ahead of presidential elections initially planned for June, Boris Yetsin's
public message was that it was time for a new generation of leaders.

Yeltsin: "Russia must enter the new millennium with new politicians, new
faces, new intelligent, strong and energetic people. As for those of us who
have been in power for many years, we must go. Seeing with what hope and
belief people voted during the Duma elections for a new generation of
politicians, I understood that I had done the main job of my life. Russia
will never return to the past. Russia will now always be moving forward. I
must not stand in its way, in the way of the natural progress of history."

But some analysts say that in reality, the moment was chosen as the most
favourable to ensure that his anointed heir, Vladimir Putin, will succeed
him, though in a way that still respects formal legalities. With today's act,
Yeltsin demonstratively swept away all the speculation about his intention of
staying on in an authoritarian manner. In his parting speech, he pointedly
referred to this, saying that he had often heard suggestions that he would
hold on to power "by all means". He called such speculation a lie.

Now, indeed the change at the head of the Russian state is expected to follow
the constitutionally established path. In case of the president leaving his
post prematurely, new elections are to be held in a course of three months.
In the meantime, Prime Minister Putin is acting president with most of the
powers of head of state.

But some analysts argue today's move actually reveals the limited hold of
true democratic principles in Russia. Carnegie analyst Nikolai Petrov is
among them. He says Yeltsin and his circle have proved themselves masters in
using the techniques of democratic institutions to secure power of an
authoritarian nature.

Petrov: "In principle maybe this regime isn't that far away from democracy in
some of its manifestations. But the [main] thing is that by its logic, by the
Constitution, by its internal workings, it made it possible to go over to an
authoritarian system of rule without even violating the Constitution."

Petrov and other analysts say that by leaving unexpectedly, Yeltsin makes
sure that the next presidential elections planned for March 26 will give
opposition candidates less of a chance. In effect they have only a few weeks
to collect one million signatures, and find the financial resources to lead a
campaign.

Petrov points out that in effect, because of recent parliamentary elections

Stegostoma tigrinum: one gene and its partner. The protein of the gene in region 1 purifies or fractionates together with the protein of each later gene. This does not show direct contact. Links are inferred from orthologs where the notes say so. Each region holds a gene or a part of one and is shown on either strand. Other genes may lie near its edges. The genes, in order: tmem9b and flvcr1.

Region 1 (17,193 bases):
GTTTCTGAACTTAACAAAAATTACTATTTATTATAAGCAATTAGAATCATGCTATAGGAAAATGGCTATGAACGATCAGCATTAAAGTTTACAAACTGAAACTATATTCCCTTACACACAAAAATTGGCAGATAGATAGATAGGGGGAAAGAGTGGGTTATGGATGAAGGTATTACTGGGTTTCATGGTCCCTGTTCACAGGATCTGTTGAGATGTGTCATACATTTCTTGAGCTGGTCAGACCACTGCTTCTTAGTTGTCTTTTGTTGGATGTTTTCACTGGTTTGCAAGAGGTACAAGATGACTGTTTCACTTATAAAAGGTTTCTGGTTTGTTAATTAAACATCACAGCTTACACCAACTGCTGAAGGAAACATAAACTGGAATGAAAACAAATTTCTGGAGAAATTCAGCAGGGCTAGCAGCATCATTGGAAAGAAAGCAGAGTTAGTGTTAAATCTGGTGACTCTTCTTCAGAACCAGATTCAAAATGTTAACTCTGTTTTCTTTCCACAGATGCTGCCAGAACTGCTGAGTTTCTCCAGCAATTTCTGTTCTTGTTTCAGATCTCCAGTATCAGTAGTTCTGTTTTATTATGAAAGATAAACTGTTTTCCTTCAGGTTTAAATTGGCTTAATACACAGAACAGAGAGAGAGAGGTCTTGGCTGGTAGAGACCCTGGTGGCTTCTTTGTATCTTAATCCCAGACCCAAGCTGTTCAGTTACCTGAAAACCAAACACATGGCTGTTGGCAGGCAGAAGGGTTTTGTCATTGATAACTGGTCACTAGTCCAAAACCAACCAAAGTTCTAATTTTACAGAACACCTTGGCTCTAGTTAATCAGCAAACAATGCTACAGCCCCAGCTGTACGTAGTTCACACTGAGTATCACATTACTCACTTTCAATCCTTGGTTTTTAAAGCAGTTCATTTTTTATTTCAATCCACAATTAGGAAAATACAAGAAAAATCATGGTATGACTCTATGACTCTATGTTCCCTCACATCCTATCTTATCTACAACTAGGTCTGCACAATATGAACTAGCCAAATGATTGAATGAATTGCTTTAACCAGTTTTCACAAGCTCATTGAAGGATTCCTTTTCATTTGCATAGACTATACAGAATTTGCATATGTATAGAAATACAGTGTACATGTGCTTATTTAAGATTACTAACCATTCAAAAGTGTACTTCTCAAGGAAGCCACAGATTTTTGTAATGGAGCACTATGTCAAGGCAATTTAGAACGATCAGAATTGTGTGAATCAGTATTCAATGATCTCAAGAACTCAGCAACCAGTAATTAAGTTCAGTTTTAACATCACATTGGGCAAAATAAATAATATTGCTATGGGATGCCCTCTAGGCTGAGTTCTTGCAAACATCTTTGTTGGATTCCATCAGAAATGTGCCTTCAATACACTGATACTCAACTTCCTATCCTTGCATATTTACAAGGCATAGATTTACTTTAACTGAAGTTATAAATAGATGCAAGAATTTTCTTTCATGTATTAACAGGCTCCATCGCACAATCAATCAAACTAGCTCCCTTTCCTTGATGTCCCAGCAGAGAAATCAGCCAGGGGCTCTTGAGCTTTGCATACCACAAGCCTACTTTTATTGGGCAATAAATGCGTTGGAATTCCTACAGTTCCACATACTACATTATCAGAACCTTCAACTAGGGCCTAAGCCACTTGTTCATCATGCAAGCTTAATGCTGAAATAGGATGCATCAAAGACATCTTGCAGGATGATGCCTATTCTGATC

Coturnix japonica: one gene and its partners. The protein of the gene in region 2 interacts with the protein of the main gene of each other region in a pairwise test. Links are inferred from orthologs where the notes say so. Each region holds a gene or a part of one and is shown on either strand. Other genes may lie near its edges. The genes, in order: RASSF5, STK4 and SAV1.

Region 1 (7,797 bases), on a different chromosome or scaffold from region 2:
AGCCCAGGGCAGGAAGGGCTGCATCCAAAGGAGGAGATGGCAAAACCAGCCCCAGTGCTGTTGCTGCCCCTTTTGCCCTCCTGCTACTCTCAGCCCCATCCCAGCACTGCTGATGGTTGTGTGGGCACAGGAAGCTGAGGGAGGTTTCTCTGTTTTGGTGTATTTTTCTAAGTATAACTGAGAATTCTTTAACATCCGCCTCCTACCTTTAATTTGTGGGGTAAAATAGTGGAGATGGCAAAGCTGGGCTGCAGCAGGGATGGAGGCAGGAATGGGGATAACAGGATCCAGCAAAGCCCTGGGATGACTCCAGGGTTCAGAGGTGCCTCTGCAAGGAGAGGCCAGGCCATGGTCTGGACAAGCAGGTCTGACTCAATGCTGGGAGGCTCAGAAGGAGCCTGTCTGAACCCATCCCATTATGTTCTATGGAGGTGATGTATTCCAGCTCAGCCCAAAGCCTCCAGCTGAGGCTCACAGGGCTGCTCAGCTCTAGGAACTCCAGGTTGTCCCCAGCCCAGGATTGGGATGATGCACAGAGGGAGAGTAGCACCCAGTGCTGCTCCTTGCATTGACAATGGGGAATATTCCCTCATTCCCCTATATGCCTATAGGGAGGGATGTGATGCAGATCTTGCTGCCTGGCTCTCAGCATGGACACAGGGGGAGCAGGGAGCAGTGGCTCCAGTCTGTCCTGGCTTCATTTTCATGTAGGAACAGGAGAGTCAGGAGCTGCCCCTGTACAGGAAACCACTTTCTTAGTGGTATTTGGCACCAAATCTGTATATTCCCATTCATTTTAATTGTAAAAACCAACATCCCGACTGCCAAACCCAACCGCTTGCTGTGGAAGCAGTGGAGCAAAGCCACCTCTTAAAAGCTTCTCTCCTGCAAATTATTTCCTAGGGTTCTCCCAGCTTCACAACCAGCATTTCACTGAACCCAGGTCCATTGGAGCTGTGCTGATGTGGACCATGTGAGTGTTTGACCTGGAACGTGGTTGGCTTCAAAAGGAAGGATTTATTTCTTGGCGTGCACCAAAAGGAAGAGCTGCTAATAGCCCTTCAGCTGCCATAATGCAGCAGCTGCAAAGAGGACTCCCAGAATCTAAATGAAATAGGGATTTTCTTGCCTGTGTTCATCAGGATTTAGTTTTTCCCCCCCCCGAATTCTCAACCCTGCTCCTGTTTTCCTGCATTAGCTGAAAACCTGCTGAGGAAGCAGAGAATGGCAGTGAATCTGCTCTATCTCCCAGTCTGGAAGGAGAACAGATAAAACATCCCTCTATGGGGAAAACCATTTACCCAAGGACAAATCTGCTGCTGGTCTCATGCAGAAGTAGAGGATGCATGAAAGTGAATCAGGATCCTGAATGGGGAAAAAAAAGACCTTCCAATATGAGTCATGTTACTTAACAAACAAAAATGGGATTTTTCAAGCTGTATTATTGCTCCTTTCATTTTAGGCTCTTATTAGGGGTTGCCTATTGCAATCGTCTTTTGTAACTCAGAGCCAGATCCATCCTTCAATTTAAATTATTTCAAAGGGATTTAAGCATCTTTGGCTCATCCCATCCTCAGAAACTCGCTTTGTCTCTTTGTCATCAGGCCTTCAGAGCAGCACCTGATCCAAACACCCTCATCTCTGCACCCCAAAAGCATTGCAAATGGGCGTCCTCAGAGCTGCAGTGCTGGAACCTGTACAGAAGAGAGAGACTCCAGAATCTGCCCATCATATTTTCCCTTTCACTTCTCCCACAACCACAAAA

leaving Russia with a half-formed parliament, Putin the prime minister, the
president, and the candidate is playing all alone on the political field.

Petrov: "If we speak about the transformation of the regime, it's evident
that the moment is well chosen. [Now, Yeltsin's circle] can use the smoothly
working system they set up and exploit the very good results for the Kremlin
during elections. It's a manner of strengthening their victory by not giving
those opposition political forces who were broken or weakened after

parliamentry elections even a chance to regroup. Announcing early elections
gave everyone except the party of power's candidate two months to prepare.
It's the beginning of a dead political [season] where there isn't even a
Duma.

Andrei Piontkovsky, another political analyst, also points out that by having
Yeltsin resign now, he was minimizing any political risks to Putin linked to
the war in Chechnya.

Piontkovsky: "This act is a completely technical decision based on the
[Yeltsin circles'] desire to get Putin elected. For now, it seems that they
think that he is their only guarantee of political financial and maybe
physical survival. So they had to do everything to help [him]. And since
Putin's whole campaign was built on the war in Chechnya, it's a lot easier to
sell the image of a [military] victory for three months than for six months."

Other analysts note that Yeltsin's decision has postponed for Russia for
several years one of the watersheds in any young democracy -- the first
instance when one elected head of state peacefully hands over power to an
elected successor.

******

#5
Henry Kissinger on Boris Yeltsin's Resignation: Comment

New York, Dec. 31 (Bloomberg)